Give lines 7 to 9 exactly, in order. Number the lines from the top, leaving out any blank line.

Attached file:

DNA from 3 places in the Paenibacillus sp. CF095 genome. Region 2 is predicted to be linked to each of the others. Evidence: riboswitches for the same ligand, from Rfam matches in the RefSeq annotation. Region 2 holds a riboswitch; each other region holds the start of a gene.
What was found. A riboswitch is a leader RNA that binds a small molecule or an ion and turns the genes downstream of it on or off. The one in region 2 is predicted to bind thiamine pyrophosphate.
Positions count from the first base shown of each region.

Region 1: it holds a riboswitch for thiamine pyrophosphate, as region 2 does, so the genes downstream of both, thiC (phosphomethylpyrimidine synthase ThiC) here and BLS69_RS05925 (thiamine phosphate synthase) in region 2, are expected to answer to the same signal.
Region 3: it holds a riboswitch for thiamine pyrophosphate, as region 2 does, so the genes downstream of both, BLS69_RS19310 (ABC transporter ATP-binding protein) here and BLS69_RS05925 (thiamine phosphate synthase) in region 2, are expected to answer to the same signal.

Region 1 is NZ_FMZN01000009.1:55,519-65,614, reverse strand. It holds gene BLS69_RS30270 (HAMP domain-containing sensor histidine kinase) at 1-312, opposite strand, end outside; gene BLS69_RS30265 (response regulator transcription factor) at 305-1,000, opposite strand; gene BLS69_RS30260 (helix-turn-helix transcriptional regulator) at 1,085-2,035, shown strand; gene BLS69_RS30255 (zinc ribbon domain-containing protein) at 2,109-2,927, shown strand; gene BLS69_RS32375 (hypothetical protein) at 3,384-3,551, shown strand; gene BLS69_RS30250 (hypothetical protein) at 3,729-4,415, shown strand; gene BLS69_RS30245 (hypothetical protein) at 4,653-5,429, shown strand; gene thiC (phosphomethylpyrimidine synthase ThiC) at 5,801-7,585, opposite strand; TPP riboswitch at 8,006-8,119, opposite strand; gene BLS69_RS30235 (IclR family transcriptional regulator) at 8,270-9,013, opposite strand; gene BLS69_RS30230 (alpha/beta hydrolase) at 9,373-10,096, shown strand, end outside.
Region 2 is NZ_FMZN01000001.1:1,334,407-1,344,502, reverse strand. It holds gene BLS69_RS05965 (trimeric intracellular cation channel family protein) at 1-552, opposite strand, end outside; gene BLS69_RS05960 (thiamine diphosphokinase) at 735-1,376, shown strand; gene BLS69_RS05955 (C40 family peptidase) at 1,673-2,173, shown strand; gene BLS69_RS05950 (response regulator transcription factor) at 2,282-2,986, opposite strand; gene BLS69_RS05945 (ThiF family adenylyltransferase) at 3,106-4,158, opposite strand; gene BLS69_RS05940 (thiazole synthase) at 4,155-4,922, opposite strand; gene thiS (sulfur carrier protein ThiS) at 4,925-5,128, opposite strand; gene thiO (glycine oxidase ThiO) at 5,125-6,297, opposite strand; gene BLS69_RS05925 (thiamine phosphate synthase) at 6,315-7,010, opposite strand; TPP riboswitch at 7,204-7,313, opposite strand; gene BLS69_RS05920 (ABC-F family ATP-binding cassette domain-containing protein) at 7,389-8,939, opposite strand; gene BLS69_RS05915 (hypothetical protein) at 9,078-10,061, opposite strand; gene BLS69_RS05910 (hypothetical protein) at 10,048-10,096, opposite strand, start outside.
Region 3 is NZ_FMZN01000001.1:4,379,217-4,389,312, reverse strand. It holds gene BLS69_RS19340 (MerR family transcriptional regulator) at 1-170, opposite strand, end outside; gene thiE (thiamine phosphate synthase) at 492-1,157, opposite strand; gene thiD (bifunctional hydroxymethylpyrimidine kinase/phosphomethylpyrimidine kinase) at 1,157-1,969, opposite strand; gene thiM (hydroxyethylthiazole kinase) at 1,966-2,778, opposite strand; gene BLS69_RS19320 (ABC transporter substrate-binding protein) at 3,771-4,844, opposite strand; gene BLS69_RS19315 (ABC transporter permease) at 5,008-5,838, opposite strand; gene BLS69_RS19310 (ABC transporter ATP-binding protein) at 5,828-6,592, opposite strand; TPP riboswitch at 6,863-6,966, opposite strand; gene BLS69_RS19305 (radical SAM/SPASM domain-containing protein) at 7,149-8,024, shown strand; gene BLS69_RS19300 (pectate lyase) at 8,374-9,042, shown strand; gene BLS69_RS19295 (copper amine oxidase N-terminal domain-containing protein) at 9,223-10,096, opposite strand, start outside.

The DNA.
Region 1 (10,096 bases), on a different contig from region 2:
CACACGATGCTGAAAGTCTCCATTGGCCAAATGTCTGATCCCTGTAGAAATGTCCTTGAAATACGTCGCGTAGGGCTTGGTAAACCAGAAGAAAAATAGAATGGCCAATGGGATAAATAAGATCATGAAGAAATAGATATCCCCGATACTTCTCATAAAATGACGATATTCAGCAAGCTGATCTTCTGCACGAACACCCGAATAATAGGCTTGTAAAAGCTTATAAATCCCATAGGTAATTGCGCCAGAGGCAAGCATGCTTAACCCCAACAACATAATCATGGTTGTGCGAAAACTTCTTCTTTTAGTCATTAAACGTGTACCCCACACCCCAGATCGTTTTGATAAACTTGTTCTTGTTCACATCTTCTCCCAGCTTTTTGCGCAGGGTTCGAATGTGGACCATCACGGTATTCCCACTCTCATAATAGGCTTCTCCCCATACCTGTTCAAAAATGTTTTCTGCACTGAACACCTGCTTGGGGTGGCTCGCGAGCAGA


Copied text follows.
Region 2 is NZ_FMZN01000001.1:1,334,407-1,344,502, reverse strand. It holds gene BLS69_RS05965 (trimeric intracellular cation channel family protein) at 1-552, opposite strand, end outside; gene BLS69_RS05960 (thiamine diphosphokinase) at 735-1,376, shown strand; gene BLS69_RS05955 (C40 family peptidase) at 1,673-2,173, shown strand; gene BLS69_RS05950 (response regulator transcription factor) at 2,282-2,986, opposite strand; gene BLS69_RS05945 (ThiF family adenylyltransferase) at 3,106-4,158, opposite strand; gene BLS69_RS05940 (thiazole synthase) at 4,155-4,922, opposite strand; gene thiS (sulfur carrier protein ThiS) at 4,925-5,128, opposite strand; gene thiO (glycine oxidase ThiO) at 5,125-6,297, opposite strand; gene BLS69_RS05925 (thiamine phosphate synthase) at 6,315-7,010, opposite strand; TPP riboswitch at 7,204-7,313, opposite strand; gene BLS69_RS05920 (ABC-F family ATP-binding cassette domain-containing protein) at 7,389-8,939, opposite strand; gene BLS69_RS05915 (hypothetical protein) at 9,078-10,061, opposite strand; gene BLS69_RS05910 (hypothetical protein) at 10,048-10,096, opposite strand, start outside.
Region 3 is NZ_FMZN01000001.1:4,379,217-4,389,312, reverse strand. It holds gene BLS69_RS19340 (MerR family transcriptional regulator) at 1-170, opposite strand, end outside; gene thiE (thiamine phosphate synthase) at 492-1,157, opposite strand; gene thiD (bifunctional hydroxymethylpyrimidine kinase/phosphomethylpyrimidine kinase) at 1,157-1,969, opposite strand; gene thiM (hydroxyethylthiazole kinase) at 1,966-2,778, opposite strand; gene BLS69_RS19320 (ABC transporter substrate-binding protein) at 3,771-4,844, opposite strand; gene BLS69_RS19315 (ABC transporter permease) at 5,008-5,838, opposite strand; gene BLS69_RS19310 (ABC transporter ATP-binding protein) at 5,828-6,592, opposite strand; TPP riboswitch at 6,863-6,966, opposite strand; gene BLS69_RS19305 (radical SAM/SPASM domain-containing protein) at 7,149-8,024, shown strand; gene BLS69_RS19300 (pectate lyase) at 8,374-9,042, shown strand; gene BLS69_RS19295 (copper amine oxidase N-terminal domain-containing protein) at 9,223-10,096, opposite strand, start outside.

The DNA.